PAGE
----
Last year saw Al-Rajhi, who has jumped in 30 locations across the world, lose out in the final of the 2018 FEI Show Jumping World Cup Final. While Olympic qualification is still his huge dream, the significance of the Diriyah Equestrian Festival is not lost on the multiple-Grand Prix winning rider, as well as the history-making experience he wants to grab with both hands.

“For me, the Diriyah Festival is not about Olympic qualification or anything else,” he said.

“I am a Saudi rider who has been doing it at pro level for a long time, jumping all over the world — except from in Saudi Arabia. That’s because we’ve not had the shows or the competitions that have allowed us to compete in our country.”

“For us, this opportunity and this competition makes us so proud. We now have such a beautiful and amazing show, with riders of the highest level. I hope this leads to more shows and competitions in the future and allows us to show the world we have all the capabilities to bring the top sport and competitors to Saudi Arabia.”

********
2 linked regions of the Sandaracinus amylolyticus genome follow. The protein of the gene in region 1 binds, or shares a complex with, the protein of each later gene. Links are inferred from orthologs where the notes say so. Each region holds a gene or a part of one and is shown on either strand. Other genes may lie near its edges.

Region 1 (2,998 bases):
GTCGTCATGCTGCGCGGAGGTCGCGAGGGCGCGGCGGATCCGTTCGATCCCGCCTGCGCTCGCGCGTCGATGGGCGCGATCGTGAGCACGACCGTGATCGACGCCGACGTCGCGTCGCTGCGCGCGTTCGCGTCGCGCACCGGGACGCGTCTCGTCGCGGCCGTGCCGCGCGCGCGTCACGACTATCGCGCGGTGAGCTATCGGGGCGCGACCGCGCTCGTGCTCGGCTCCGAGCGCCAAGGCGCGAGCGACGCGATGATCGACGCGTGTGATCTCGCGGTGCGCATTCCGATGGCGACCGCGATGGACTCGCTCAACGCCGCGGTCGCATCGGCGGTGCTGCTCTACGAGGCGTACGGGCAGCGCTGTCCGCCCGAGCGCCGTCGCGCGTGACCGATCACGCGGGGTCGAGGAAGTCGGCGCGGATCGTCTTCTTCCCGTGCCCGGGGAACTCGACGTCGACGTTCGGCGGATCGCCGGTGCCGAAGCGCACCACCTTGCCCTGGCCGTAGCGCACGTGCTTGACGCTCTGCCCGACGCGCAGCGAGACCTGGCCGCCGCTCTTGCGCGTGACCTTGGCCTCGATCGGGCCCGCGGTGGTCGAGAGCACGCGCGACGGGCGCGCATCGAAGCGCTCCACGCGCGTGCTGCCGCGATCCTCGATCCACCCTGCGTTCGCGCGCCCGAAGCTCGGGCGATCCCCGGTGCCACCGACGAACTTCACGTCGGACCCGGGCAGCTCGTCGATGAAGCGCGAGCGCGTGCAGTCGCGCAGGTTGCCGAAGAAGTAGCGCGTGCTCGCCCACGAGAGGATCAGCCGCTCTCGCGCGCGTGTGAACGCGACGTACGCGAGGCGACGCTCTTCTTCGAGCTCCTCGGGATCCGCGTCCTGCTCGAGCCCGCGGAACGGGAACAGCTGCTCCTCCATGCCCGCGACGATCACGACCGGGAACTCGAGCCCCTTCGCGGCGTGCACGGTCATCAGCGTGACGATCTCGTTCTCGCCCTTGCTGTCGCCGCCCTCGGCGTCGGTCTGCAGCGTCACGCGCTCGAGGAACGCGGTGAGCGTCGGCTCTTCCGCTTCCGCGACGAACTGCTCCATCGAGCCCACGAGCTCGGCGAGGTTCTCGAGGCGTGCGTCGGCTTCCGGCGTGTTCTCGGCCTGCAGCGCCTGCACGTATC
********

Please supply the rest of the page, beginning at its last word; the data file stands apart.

Al-Rajhi returns this weekend to Al-Duhami farm — the host for the Diriyah Equestrian Festival — with his three horses Bravour, Clea and Hot Stuff, all of whom he admits to be learning from every time he rides.

He said that the Kingdom could gain inspiration from the final weekend of the festival.

“Show jumping in Saudi Arabia is really strong in terms of riders, and I hope this festival, in terms of competitions and events, is an opportunity we take to grow (the sport).

“All the riders and teams are ready to put on one of the best shows on the planet. This year we have two weekends of shows. Hopefully next year we can take that up to five or six. That will support the riders and sports fans in Saudi Arabia.

“Countries like Germany have been doing shows like this for a long time. In time in Saudi Arabia the crowds will come to understand the sport more and support the riders. This is a good opportunity for a new generation to come and see the sport.

“If we need to build a second and a third generation of riders to take over from the generation of Prince Abdullah bin Miteb, Kamal Bahamdan and Ramzy Al-Duhami — who have been heroes in this sport for 30 or 40 years — we need to see other riders coming through. Hopefully the Diriyah Equestrian Festival can provide that inspiration.”


Saleh’s hiring by Jets source of pride for Muslim community

Saleh’s hiring by Jets source of pride for Muslim community
Updated 51 min 14 sec ago

Saleh’s hiring by Jets source of pride for Muslim community

Saleh’s hiring by Jets source of pride for Muslim community